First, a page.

By: Saraana Jamraj
Tamarac City Commissioner Mike Gelin has been at the center of a controversy regarding the confrontation with Broward Sheriff’s Office Deputy Joshua Gallardo at a city commission meeting.
At the heart of that confrontation was the accusation that Gelin publicly made that Deputy Joshua Gallardo was a rogue police officer who wrongfully arrested Gelin and lied on the police report.
Gelin has spoken openly about the arrest and the events surrounding it and provided several documents, including the police report and his formal complaint. However, the state attorney declined the case after viewing his cellphone video of the event and his written formal complaint.
Initially, Gelin did not release the video, in the hope that the healing process could begin. But, in light of other outlets sharing his story, he has released the video to Tamarac Talk.
The video aligns with his claims that the deputy lied.
Gelin states the video verifies his statement and illustrates both the arrest report and the Internal Affairs incident review omits facts and contains demonstrable lies.
At the beginning of the four-minute video, Gelin recorded the scene as described: a white male was on the ground after being hit with a bottle by another man, two black males were attending to him, and two officers, who arrived on the scene before Deputy Gallardo were waiting for paramedics.
At 43 seconds into the video, the deputy arrived on the scene and walked in the direction of Gelin and others, who were standing there several minutes prior. Deputy Gallardo then stood with the other officers, facing away from Gelin.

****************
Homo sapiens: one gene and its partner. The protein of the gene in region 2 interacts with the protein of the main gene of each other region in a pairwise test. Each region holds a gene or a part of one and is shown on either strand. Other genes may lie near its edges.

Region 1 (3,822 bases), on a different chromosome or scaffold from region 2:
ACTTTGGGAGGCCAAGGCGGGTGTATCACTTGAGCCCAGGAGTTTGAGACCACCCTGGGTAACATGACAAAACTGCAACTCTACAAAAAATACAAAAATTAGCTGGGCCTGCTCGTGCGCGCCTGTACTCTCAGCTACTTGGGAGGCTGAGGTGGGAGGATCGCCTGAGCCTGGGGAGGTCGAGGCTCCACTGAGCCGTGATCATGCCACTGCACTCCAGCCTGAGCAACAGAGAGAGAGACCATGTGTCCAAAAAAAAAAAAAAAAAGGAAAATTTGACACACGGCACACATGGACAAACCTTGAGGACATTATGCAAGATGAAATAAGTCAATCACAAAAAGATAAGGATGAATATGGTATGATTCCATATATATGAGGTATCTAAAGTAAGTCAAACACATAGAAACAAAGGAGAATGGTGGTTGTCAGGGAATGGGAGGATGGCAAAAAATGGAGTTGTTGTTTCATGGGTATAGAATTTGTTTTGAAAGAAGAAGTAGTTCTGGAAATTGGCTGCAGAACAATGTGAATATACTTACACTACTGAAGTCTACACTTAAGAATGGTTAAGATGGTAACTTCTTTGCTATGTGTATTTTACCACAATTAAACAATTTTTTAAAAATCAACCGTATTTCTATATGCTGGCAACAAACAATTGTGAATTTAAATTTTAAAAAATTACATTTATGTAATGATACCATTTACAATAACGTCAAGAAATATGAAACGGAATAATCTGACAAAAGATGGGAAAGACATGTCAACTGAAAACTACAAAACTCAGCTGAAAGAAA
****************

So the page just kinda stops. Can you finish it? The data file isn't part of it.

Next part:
Several more minutes passed without incident, with Gelin standing back and occasionally zooming in for a tighter shot, and at one point, moving slightly closer. However, this moment passes without any confrontation.
At three minutes into the video, Deputy Gallardo turned toward Gelin, while Gelin was stepping backward, and asked if he was recording.
Deputy Gallardo then began the confrontation with Gelin, despite claiming it began when Gelin approached him from behind. Gelin was stepping backward in the several seconds leading up to Gallardo’s confrontation of him.
At three minutes into the video, he turned toward Gelin, while Gelin was stepping backward, and asked if he was recording.
Deputy Gallardo then began the confrontation with Gelin, despite claiming it began when Gelin approached him from behind.
Gelin responded that he was recording. The deputy then tells him he cannot because it is a violation of HIPAA law, however, recording in public, even if it’s of an injured person, is not a violation of HIPAA. Deputy Gallardo does not include his statement about a HIPAA violation in his report.
Deputy Gallardo writes: “I advised him that he could continue to record but would have to move back behind the bushes.”
The video says otherwise. Deputy Gallardo did not tell Gelin that he could keep recording. Instead, he invoked the HIPAA violation three times.
Deputy Gallardo then became increasingly frustrated. When Gelin asked if there was a rule against recording, he repeatedly claimed there was.
“We don’t want you right here if I’m attending here,” said Deputy Gallardo.
They went back and forth, with Gelin asking for a reason, and Deputy Gallardo repeating that he wanted him on the other side of the hedges.
The deputy did not ask anyone else to leave.
Less than 30 seconds after first speaking to Gelin, he said, “You’re going to get arrested for obstruction.” Gelin asks why, and the deputy said, “Cause I’m asking you to go to the other side, and I don’t want you approaching me.”